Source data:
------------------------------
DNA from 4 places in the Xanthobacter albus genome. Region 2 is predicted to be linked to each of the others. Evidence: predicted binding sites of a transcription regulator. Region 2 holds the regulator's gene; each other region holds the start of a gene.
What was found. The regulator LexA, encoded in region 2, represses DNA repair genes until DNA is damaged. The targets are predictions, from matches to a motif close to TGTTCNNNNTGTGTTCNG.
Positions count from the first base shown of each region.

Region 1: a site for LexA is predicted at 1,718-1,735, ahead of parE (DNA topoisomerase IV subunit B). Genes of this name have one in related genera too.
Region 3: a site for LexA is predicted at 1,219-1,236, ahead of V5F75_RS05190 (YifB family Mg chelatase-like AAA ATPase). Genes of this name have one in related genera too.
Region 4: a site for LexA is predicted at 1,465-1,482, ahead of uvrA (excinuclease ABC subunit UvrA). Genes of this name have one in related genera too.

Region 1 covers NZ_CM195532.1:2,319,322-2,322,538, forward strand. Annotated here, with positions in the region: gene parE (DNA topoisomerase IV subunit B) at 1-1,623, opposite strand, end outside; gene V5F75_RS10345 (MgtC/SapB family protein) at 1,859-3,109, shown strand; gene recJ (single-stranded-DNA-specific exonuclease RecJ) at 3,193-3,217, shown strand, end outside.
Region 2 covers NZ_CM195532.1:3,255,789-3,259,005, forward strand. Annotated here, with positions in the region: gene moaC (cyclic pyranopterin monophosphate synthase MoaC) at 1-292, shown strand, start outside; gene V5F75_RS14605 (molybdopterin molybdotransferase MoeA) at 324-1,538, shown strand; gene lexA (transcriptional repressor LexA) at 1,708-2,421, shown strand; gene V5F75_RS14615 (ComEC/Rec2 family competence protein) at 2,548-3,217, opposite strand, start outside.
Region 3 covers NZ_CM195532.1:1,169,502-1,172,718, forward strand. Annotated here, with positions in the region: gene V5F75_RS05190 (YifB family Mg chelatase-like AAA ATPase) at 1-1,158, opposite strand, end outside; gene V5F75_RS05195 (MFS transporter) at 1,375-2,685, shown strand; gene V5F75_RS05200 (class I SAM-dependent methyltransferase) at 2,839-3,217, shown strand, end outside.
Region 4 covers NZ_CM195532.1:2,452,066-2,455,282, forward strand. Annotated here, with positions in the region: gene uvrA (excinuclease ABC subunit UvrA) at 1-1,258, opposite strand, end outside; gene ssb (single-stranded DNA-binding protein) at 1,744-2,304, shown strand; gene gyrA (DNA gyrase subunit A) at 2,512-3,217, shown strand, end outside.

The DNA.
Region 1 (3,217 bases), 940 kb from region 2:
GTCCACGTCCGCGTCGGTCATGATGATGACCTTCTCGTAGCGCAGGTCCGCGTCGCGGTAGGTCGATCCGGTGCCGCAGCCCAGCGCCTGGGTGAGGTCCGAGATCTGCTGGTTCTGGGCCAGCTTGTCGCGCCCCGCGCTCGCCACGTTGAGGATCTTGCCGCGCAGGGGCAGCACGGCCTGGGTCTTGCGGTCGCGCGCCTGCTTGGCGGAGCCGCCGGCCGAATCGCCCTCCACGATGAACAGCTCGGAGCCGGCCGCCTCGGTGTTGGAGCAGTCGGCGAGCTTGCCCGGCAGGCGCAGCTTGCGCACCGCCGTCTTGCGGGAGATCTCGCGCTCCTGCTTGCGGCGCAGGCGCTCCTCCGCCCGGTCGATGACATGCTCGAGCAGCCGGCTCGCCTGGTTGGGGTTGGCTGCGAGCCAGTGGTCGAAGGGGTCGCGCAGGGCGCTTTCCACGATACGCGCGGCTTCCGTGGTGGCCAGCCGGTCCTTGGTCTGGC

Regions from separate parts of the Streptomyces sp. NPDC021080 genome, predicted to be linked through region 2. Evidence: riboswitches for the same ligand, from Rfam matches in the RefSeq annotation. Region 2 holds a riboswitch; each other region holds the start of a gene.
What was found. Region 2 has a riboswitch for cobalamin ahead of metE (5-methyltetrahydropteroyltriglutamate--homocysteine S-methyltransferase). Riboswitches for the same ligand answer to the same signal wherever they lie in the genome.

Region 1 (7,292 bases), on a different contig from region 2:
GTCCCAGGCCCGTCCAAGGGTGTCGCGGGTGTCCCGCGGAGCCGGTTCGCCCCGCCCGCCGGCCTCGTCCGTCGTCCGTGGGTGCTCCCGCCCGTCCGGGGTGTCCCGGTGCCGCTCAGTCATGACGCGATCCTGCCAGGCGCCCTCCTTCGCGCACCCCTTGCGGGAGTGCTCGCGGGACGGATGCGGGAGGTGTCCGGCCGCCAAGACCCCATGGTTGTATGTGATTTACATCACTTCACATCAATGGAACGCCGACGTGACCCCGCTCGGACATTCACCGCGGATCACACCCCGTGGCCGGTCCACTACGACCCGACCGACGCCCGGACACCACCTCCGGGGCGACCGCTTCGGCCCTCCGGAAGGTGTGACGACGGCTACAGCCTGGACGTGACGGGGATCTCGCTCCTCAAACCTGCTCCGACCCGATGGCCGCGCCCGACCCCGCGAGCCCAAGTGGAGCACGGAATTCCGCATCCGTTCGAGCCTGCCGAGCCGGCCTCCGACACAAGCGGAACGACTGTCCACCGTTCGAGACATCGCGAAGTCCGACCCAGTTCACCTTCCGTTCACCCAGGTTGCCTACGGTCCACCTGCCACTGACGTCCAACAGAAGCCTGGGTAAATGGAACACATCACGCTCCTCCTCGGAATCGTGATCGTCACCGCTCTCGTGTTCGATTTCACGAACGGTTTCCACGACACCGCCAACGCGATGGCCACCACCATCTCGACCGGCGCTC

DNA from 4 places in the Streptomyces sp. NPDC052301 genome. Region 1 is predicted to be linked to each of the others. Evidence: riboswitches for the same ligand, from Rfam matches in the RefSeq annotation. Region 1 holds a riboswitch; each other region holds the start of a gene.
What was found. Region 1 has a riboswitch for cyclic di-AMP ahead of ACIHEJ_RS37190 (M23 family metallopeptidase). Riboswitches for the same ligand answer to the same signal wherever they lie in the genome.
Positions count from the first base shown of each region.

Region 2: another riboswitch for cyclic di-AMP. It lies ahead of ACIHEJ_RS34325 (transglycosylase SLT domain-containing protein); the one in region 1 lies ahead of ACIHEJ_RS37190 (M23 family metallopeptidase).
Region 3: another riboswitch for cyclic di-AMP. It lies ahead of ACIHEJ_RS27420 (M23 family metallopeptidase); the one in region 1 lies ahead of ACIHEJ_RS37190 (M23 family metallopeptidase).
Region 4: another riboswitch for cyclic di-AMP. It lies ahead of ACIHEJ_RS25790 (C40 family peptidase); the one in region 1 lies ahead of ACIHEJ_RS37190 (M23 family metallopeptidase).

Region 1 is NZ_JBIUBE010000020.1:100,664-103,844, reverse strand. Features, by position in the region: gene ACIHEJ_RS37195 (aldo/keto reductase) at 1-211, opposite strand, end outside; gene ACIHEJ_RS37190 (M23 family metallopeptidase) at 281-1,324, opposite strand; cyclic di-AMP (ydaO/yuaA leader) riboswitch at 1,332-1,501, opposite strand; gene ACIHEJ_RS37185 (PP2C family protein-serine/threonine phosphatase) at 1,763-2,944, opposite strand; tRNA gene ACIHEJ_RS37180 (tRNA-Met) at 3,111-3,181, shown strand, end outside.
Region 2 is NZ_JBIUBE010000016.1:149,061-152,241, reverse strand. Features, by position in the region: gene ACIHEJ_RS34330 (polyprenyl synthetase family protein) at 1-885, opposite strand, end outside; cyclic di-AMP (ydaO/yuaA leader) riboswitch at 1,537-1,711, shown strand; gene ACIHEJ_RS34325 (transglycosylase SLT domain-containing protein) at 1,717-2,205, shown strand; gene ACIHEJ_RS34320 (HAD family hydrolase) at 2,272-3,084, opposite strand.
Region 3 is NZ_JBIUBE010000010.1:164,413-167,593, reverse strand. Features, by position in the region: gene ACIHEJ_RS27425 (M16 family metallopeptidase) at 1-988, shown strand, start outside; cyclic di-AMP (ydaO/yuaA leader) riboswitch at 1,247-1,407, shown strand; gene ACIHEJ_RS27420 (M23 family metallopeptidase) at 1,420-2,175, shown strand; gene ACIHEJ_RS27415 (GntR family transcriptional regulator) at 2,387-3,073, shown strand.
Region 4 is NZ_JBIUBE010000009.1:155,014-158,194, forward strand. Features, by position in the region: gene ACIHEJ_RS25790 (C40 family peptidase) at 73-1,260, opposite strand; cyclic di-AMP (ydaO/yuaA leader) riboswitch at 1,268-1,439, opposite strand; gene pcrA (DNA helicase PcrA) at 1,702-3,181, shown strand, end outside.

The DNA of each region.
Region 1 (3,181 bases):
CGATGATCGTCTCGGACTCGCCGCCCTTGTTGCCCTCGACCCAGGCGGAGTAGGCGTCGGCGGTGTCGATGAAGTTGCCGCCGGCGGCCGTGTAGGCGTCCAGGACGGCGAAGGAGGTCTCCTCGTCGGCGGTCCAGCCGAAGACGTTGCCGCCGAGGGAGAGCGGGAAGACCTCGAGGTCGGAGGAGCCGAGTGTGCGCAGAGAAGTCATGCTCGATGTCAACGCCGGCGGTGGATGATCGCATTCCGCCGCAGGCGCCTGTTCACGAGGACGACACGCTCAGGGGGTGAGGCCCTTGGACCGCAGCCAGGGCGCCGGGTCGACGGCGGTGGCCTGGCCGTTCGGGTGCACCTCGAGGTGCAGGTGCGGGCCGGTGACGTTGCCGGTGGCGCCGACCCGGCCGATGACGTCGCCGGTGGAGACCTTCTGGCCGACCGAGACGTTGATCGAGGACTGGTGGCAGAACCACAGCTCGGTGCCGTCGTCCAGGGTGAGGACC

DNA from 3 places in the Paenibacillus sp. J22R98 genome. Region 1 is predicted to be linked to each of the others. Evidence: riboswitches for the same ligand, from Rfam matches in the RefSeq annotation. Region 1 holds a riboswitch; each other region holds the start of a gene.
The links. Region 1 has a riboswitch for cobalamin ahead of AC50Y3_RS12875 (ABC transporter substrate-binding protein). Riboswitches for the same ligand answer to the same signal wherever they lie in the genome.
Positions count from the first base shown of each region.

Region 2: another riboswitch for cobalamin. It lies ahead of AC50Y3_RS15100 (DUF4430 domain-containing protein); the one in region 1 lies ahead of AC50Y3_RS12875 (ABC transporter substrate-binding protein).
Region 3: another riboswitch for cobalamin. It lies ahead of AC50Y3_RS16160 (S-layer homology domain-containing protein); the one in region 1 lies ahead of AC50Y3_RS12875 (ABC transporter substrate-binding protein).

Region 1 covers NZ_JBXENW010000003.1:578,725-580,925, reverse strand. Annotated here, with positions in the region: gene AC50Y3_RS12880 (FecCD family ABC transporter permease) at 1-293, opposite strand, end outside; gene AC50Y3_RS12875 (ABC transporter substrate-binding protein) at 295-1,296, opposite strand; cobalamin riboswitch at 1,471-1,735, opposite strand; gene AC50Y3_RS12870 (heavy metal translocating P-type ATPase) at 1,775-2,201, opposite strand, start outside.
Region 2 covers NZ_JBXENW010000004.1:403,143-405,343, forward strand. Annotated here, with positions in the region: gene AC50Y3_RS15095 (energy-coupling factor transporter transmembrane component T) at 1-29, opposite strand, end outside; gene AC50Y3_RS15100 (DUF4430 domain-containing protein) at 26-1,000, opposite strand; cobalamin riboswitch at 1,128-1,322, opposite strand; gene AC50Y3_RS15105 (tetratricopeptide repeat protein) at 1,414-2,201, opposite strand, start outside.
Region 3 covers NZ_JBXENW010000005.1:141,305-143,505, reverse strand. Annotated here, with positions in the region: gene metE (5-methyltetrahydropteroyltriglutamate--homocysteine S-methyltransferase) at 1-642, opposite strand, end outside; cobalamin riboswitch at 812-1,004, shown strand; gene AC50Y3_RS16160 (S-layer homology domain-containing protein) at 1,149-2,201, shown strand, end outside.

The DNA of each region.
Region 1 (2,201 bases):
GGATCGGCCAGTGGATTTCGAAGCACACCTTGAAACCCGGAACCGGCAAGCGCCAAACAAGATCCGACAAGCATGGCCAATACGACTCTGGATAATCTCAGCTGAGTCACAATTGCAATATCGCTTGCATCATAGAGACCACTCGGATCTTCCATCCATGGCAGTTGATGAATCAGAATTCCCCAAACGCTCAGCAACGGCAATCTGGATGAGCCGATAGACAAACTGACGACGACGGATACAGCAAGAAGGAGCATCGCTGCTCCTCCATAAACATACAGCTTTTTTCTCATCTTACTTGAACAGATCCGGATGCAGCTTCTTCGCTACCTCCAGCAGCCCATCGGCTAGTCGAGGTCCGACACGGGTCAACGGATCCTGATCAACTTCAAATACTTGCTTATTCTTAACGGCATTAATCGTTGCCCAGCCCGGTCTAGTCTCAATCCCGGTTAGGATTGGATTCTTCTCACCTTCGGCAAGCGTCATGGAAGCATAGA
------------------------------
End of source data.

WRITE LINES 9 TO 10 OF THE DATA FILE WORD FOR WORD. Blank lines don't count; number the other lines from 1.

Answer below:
Region 3 covers NZ_CM195532.1:1,169,502-1,172,718, forward strand. Annotated here, with positions in the region: gene V5F75_RS05190 (YifB family Mg chelatase-like AAA ATPase) at 1-1,158, opposite strand, end outside; gene V5F75_RS05195 (MFS transporter) at 1,375-2,685, shown strand; gene V5F75_RS05200 (class I SAM-dependent methyltransferase) at 2,839-3,217, shown strand, end outside.
Region 4 covers NZ_CM195532.1:2,452,066-2,455,282, forward strand. Annotated here, with positions in the region: gene uvrA (excinuclease ABC subunit UvrA) at 1-1,258, opposite strand, end outside; gene ssb (single-stranded DNA-binding protein) at 1,744-2,304, shown strand; gene gyrA (DNA gyrase subunit A) at 2,512-3,217, shown strand, end outside.